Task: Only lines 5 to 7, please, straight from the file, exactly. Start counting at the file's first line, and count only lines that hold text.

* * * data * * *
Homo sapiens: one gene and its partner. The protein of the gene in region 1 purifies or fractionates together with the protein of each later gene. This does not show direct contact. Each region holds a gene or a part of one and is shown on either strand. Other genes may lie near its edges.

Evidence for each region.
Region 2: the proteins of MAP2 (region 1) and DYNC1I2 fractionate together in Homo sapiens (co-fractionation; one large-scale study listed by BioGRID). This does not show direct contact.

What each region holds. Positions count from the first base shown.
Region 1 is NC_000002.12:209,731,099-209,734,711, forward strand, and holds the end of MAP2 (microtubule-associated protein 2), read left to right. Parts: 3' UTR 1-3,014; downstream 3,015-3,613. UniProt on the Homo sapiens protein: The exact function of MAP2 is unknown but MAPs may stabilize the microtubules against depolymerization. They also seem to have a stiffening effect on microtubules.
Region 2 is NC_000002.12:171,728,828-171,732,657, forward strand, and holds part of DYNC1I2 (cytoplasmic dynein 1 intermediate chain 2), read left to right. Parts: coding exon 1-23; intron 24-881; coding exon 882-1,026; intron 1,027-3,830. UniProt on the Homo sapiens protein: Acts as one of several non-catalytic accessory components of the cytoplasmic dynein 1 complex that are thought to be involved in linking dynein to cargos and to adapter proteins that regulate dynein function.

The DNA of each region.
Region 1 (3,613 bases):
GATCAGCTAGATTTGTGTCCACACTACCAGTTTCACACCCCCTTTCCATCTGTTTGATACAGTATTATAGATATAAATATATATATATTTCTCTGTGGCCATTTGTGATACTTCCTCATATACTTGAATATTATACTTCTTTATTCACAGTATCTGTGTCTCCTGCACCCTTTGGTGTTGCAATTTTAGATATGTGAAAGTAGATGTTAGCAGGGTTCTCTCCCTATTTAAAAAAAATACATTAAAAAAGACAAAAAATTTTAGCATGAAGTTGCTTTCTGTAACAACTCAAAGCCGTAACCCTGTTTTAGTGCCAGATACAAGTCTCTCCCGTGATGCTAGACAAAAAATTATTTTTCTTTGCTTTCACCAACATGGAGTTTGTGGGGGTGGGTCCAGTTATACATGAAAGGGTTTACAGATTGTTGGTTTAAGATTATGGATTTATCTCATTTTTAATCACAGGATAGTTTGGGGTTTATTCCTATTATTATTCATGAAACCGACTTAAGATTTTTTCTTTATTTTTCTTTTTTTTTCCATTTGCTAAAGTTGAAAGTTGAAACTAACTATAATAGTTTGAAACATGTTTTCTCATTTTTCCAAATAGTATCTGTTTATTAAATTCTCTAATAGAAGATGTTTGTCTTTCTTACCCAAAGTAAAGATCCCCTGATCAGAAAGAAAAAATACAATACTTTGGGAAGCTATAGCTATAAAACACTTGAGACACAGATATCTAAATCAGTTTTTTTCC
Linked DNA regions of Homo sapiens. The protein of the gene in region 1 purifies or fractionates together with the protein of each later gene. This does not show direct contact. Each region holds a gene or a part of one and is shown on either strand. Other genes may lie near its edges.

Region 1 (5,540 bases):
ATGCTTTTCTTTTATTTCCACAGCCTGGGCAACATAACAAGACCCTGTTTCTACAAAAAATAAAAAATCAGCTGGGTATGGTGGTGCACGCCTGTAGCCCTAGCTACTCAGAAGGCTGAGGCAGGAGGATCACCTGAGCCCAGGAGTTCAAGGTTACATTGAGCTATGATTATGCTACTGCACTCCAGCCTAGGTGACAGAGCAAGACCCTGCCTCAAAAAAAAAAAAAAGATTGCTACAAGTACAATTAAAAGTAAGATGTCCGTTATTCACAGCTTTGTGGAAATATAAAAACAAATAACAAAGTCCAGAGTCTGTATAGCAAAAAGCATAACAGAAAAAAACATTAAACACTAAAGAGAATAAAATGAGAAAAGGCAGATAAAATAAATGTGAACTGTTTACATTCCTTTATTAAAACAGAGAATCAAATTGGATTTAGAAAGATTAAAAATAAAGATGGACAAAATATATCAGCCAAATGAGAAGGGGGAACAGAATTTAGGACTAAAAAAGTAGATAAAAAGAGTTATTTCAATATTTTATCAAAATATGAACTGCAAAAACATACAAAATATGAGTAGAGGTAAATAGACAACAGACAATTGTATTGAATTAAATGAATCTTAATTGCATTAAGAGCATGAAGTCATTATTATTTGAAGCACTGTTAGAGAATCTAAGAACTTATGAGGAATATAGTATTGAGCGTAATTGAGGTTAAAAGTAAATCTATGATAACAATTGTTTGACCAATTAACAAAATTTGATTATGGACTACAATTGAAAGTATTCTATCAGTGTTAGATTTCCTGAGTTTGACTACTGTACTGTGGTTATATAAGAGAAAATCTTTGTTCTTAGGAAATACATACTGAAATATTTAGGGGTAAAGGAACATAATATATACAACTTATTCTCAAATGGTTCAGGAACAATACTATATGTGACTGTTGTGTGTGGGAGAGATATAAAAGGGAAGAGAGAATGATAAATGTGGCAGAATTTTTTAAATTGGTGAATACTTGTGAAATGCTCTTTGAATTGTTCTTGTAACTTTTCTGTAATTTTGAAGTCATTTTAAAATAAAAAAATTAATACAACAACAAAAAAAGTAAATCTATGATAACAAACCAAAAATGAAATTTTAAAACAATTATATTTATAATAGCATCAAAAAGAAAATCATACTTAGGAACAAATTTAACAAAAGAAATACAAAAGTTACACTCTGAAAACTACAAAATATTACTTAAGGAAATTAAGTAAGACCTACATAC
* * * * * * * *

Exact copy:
Region 1 is NC_000002.12:209,731,099-209,734,711, forward strand, and holds the end of MAP2 (microtubule-associated protein 2), read left to right. Parts: 3' UTR 1-3,014; downstream 3,015-3,613. UniProt on the Homo sapiens protein: The exact function of MAP2 is unknown but MAPs may stabilize the microtubules against depolymerization. They also seem to have a stiffening effect on microtubules.
Region 2 is NC_000002.12:171,728,828-171,732,657, forward strand, and holds part of DYNC1I2 (cytoplasmic dynein 1 intermediate chain 2), read left to right. Parts: coding exon 1-23; intron 24-881; coding exon 882-1,026; intron 1,027-3,830. UniProt on the Homo sapiens protein: Acts as one of several non-catalytic accessory components of the cytoplasmic dynein 1 complex that are thought to be involved in linking dynein to cargos and to adapter proteins that regulate dynein function.

The DNA of each region.